(2) this examination should be minute and particular. It should extend to the words, the thoughts, the feelings, the conduct. We should inquire whether in our family and in our business; whether among Christians, and with the world, we have lived the life of a Christian. We should examine our private thoughts; our habits of secret prayer and of searching the Scriptures. Our examination should be directed to the inquiry whether we are gaining the victory over our easily besetting sins and becoming more and more conformed to the Saviour. It should, in short, extend to all our Christian character; and everything which goes to make up or to mar that character should be the subject of faithful and honest examination.

(3) it should be done because:

(a) It is well to pause occasionally in life, and take an account of our standing in the sight of God. People make advances in business and in property only when they often examnine their accounts, and know just how they stand,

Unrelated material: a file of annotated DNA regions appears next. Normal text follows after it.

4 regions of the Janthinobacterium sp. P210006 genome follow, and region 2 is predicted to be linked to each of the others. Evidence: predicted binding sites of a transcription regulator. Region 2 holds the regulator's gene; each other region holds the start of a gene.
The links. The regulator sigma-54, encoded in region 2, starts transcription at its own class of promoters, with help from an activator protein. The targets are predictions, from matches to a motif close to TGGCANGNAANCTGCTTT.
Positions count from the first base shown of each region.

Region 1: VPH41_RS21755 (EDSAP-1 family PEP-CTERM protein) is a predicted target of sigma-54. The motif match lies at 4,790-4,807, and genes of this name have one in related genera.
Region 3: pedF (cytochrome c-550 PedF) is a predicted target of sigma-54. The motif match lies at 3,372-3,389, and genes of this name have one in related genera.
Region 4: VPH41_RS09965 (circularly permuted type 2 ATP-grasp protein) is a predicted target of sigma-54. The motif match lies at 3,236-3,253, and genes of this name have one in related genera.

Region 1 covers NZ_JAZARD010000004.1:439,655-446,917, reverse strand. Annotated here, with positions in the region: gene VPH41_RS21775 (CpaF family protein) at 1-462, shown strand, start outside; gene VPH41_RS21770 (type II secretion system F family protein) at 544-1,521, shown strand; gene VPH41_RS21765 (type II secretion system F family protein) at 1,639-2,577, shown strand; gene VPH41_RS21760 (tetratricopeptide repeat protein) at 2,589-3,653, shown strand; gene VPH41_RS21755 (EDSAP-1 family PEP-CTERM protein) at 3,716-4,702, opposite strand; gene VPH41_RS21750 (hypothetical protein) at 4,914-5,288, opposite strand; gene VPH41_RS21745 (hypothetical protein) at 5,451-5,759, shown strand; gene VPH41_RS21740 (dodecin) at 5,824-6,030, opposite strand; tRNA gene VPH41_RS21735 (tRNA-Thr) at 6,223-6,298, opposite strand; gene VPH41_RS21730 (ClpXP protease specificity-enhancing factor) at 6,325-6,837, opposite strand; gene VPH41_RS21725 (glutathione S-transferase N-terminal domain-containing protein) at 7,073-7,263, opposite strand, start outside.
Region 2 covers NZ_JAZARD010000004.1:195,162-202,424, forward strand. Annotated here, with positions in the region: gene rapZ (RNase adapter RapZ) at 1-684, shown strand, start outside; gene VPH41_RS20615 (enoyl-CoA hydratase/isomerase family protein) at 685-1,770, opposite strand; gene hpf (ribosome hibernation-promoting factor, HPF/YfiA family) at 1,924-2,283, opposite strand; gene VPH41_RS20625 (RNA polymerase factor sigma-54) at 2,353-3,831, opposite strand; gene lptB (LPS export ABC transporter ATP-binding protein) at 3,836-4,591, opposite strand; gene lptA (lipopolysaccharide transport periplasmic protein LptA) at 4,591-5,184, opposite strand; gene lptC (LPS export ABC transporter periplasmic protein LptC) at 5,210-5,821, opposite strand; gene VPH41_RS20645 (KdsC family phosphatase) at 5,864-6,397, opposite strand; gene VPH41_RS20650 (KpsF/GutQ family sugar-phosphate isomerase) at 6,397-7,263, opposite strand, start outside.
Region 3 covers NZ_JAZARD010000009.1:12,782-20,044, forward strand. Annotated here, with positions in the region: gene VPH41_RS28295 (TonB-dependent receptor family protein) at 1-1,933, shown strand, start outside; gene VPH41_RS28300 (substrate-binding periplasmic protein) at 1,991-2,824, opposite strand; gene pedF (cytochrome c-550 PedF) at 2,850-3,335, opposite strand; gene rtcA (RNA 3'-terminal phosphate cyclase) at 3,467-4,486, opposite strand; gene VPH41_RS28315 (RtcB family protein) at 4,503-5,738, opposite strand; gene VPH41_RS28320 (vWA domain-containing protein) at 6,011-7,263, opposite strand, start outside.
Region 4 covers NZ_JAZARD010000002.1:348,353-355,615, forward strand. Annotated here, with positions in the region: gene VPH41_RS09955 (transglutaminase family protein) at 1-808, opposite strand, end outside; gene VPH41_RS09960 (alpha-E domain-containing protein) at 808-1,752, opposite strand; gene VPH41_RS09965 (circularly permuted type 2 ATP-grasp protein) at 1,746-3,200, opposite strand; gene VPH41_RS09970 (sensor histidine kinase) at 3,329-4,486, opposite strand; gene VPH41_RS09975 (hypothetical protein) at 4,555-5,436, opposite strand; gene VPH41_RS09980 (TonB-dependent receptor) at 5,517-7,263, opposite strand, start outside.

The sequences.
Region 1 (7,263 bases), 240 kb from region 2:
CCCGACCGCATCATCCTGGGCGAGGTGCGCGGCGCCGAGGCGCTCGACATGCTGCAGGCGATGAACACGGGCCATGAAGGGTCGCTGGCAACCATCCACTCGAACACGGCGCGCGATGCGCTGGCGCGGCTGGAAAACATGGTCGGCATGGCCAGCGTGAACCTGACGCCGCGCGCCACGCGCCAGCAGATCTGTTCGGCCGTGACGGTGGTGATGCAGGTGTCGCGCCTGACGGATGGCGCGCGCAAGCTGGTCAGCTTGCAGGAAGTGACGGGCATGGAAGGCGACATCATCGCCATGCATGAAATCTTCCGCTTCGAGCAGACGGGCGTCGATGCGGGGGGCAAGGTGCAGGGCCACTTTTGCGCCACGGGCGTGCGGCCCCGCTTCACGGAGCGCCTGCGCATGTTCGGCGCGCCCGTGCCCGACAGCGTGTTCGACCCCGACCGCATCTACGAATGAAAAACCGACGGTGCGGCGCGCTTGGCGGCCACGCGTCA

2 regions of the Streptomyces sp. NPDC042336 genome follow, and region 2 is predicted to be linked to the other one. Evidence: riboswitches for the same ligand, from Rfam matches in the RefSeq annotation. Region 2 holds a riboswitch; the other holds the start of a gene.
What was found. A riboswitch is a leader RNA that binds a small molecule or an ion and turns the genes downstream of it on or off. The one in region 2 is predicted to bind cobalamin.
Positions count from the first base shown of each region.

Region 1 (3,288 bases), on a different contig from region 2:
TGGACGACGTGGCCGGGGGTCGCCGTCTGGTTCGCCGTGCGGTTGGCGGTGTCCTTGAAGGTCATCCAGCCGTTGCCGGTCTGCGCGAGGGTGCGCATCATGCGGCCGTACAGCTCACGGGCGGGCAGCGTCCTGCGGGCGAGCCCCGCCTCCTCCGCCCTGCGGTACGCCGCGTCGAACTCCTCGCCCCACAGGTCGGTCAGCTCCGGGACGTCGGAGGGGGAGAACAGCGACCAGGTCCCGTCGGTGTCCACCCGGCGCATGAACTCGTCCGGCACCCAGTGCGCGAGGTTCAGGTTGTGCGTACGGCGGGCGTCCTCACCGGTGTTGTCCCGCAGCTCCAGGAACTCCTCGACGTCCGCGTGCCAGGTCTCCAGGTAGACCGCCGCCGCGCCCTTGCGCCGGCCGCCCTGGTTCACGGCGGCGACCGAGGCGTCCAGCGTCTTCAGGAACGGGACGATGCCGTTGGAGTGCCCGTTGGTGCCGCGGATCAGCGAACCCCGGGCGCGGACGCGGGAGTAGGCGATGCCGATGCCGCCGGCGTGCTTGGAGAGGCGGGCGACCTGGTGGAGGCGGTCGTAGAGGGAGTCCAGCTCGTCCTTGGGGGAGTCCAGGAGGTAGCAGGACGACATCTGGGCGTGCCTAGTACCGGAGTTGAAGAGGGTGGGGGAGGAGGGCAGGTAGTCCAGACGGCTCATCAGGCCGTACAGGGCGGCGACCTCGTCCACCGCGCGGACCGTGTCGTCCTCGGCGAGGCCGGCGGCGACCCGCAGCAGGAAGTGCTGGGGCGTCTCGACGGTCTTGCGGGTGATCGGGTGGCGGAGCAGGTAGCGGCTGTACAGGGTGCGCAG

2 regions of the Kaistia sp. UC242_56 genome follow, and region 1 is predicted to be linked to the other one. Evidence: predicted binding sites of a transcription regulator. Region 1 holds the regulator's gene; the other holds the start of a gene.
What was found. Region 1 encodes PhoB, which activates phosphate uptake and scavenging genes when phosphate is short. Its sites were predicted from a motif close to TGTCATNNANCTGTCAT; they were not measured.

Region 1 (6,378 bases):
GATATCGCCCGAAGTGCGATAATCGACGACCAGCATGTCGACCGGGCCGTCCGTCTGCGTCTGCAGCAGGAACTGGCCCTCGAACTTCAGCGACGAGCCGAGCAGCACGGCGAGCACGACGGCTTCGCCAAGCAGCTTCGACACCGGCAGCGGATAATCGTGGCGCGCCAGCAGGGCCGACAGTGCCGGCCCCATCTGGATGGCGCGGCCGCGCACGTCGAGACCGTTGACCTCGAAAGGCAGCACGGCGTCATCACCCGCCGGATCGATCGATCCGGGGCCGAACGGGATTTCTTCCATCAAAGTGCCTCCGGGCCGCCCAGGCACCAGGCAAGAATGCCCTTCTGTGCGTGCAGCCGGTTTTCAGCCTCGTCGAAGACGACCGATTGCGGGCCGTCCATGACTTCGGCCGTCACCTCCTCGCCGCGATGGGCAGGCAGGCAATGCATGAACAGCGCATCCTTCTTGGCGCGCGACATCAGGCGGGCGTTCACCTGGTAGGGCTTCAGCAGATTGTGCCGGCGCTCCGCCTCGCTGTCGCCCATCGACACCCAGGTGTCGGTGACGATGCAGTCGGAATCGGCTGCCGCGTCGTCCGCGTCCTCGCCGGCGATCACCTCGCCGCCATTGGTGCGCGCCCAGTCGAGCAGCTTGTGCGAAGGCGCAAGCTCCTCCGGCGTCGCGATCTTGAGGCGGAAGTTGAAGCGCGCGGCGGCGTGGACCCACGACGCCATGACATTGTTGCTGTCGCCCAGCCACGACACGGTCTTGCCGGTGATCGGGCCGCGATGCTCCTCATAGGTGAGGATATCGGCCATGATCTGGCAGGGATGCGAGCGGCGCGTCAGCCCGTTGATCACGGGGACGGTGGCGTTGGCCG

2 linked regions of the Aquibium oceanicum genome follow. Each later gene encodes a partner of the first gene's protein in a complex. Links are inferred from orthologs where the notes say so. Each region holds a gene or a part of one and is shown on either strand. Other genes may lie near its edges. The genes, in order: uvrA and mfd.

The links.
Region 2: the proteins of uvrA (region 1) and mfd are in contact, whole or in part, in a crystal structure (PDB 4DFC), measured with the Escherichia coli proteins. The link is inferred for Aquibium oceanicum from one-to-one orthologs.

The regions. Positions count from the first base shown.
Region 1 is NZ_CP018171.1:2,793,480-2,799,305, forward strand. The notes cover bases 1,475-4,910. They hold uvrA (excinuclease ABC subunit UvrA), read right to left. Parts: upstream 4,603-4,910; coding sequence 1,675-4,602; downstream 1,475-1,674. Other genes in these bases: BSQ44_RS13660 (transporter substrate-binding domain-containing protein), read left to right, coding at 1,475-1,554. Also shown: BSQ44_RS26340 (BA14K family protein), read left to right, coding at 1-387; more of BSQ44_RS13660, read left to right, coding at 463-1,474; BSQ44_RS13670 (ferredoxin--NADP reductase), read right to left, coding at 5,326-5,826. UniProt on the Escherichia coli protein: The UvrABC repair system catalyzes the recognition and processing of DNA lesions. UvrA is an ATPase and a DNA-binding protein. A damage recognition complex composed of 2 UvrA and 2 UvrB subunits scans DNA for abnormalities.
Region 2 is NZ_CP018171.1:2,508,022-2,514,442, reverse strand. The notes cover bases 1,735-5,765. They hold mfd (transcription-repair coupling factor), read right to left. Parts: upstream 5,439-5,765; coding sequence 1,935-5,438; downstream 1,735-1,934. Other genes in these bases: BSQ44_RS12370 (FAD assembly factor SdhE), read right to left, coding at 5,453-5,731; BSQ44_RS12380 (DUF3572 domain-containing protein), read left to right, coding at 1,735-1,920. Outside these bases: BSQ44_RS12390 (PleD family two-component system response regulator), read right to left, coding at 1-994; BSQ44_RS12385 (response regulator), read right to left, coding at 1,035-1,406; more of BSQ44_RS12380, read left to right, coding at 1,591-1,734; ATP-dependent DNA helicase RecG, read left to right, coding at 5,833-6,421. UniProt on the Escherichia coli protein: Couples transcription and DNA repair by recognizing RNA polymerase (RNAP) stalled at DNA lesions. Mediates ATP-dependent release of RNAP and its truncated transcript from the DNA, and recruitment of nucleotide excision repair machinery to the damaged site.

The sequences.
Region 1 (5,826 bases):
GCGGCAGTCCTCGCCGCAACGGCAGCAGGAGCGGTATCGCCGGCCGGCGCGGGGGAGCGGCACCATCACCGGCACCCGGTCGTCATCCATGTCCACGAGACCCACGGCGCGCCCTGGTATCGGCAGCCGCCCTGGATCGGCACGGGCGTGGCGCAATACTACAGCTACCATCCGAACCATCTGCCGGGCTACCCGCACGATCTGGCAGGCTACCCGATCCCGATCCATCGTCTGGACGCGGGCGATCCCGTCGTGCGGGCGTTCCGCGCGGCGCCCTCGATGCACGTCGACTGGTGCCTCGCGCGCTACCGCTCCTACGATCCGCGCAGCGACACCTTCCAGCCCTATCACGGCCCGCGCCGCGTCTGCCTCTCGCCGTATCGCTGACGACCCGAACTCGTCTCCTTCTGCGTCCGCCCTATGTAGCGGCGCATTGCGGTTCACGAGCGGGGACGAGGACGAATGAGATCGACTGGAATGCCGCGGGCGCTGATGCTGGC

(b) Because the observance of the Lord's Supper is a solemn act, and there will be fearful results if it is celebrated in an improper manner.

(c) Because self-examination supposes seriousness and calmness, and prevents precipitation and rashness - states of mind entirely unfavorable to a proper observance of the Lord's Supper.

(d) Because by self-examination one may search out and remove those things that are offensive to God, and the sins which so easily beset us may be known and abandoned.

(e) Because the approach to the table of the Lord is a solemn approach to the Lord himself; is a solemn profession of attachment to him; is an act of consecration to his service in the presence of angels and of people; and this should be done in a calm, deliberate and sincere manner; such a manner as may be the result of a prayerful and honest self-examination.

And so let him eat ... - And as the result of such examination, or after such an examination; that is, let the act of eating that bread always be preceded by a solemn self-examination. Bloomfield renders it, "and then, only then." The sense is plain, that the communion should always be preceded by an honest and prayerful self-examination.

28. examine—Greek, "prove" or "test" his own state of mind in respect to Christ's death, and his capability of "discerning the Lord's body" (1Co 11:29, 31). Not auricular confession to a priest, but self-examination is necessary.

so—after due self-examination.

of … of—In 1Co 11:27, where the receiving was unworthily, the expression was, "eat this bread, drink … cup" without "of." Here the "of" implies due circumspection in communicating [Bengel].